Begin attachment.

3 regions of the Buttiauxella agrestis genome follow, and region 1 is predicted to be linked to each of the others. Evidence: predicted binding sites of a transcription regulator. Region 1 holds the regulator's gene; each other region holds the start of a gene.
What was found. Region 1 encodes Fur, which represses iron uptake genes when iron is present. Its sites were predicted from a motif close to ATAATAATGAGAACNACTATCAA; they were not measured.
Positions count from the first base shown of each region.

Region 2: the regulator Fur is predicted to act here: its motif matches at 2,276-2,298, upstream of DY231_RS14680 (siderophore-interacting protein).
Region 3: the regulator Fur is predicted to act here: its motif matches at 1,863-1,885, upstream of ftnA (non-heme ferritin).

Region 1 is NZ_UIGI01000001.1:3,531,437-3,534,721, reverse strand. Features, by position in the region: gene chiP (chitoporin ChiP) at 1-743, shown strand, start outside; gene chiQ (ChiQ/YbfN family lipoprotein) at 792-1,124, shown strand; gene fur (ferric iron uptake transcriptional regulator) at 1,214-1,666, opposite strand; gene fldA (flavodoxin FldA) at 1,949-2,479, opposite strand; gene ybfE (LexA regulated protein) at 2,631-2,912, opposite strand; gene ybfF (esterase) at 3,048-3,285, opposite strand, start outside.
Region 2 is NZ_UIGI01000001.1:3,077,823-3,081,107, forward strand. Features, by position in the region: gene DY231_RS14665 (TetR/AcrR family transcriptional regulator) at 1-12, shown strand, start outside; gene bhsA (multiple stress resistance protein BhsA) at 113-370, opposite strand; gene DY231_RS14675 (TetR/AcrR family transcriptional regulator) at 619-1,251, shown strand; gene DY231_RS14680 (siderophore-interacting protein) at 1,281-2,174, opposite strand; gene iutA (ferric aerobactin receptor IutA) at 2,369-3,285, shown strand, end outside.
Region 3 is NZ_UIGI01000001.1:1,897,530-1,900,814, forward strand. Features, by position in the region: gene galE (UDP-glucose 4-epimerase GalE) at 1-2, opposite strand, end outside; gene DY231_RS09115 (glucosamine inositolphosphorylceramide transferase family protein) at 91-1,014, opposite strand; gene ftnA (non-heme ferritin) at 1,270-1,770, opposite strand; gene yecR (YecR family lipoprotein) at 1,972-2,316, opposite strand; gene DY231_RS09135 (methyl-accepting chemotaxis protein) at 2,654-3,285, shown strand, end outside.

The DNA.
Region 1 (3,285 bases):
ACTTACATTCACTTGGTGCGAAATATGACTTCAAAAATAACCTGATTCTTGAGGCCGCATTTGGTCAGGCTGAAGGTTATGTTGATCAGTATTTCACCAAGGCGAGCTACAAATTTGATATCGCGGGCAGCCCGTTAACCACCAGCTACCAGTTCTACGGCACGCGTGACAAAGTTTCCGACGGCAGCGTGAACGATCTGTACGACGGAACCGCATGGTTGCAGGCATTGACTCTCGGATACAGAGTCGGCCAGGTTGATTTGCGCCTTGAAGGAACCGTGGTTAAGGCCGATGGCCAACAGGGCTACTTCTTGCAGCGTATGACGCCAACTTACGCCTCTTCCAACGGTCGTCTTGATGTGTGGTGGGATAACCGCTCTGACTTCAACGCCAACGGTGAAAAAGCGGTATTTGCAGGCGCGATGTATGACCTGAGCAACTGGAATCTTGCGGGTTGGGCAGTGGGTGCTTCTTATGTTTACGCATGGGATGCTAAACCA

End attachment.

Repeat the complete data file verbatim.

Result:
3 regions of the Buttiauxella agrestis genome follow, and region 1 is predicted to be linked to each of the others. Evidence: predicted binding sites of a transcription regulator. Region 1 holds the regulator's gene; each other region holds the start of a gene.
What was found. Region 1 encodes Fur, which represses iron uptake genes when iron is present. Its sites were predicted from a motif close to ATAATAATGAGAACNACTATCAA; they were not measured.
Positions count from the first base shown of each region.

Region 2: the regulator Fur is predicted to act here: its motif matches at 2,276-2,298, upstream of DY231_RS14680 (siderophore-interacting protein).
Region 3: the regulator Fur is predicted to act here: its motif matches at 1,863-1,885, upstream of ftnA (non-heme ferritin).

Region 1 is NZ_UIGI01000001.1:3,531,437-3,534,721, reverse strand. Features, by position in the region: gene chiP (chitoporin ChiP) at 1-743, shown strand, start outside; gene chiQ (ChiQ/YbfN family lipoprotein) at 792-1,124, shown strand; gene fur (ferric iron uptake transcriptional regulator) at 1,214-1,666, opposite strand; gene fldA (flavodoxin FldA) at 1,949-2,479, opposite strand; gene ybfE (LexA regulated protein) at 2,631-2,912, opposite strand; gene ybfF (esterase) at 3,048-3,285, opposite strand, start outside.
Region 2 is NZ_UIGI01000001.1:3,077,823-3,081,107, forward strand. Features, by position in the region: gene DY231_RS14665 (TetR/AcrR family transcriptional regulator) at 1-12, shown strand, start outside; gene bhsA (multiple stress resistance protein BhsA) at 113-370, opposite strand; gene DY231_RS14675 (TetR/AcrR family transcriptional regulator) at 619-1,251, shown strand; gene DY231_RS14680 (siderophore-interacting protein) at 1,281-2,174, opposite strand; gene iutA (ferric aerobactin receptor IutA) at 2,369-3,285, shown strand, end outside.
Region 3 is NZ_UIGI01000001.1:1,897,530-1,900,814, forward strand. Features, by position in the region: gene galE (UDP-glucose 4-epimerase GalE) at 1-2, opposite strand, end outside; gene DY231_RS09115 (glucosamine inositolphosphorylceramide transferase family protein) at 91-1,014, opposite strand; gene ftnA (non-heme ferritin) at 1,270-1,770, opposite strand; gene yecR (YecR family lipoprotein) at 1,972-2,316, opposite strand; gene DY231_RS09135 (methyl-accepting chemotaxis protein) at 2,654-3,285, shown strand, end outside.

The DNA.
Region 1 (3,285 bases):
ACTTACATTCACTTGGTGCGAAATATGACTTCAAAAATAACCTGATTCTTGAGGCCGCATTTGGTCAGGCTGAAGGTTATGTTGATCAGTATTTCACCAAGGCGAGCTACAAATTTGATATCGCGGGCAGCCCGTTAACCACCAGCTACCAGTTCTACGGCACGCGTGACAAAGTTTCCGACGGCAGCGTGAACGATCTGTACGACGGAACCGCATGGTTGCAGGCATTGACTCTCGGATACAGAGTCGGCCAGGTTGATTTGCGCCTTGAAGGAACCGTGGTTAAGGCCGATGGCCAACAGGGCTACTTCTTGCAGCGTATGACGCCAACTTACGCCTCTTCCAACGGTCGTCTTGATGTGTGGTGGGATAACCGCTCTGACTTCAACGCCAACGGTGAAAAAGCGGTATTTGCAGGCGCGATGTATGACCTGAGCAACTGGAATCTTGCGGGTTGGGCAGTGGGTGCTTCTTATGTTTACGCATGGGATGCTAAACCA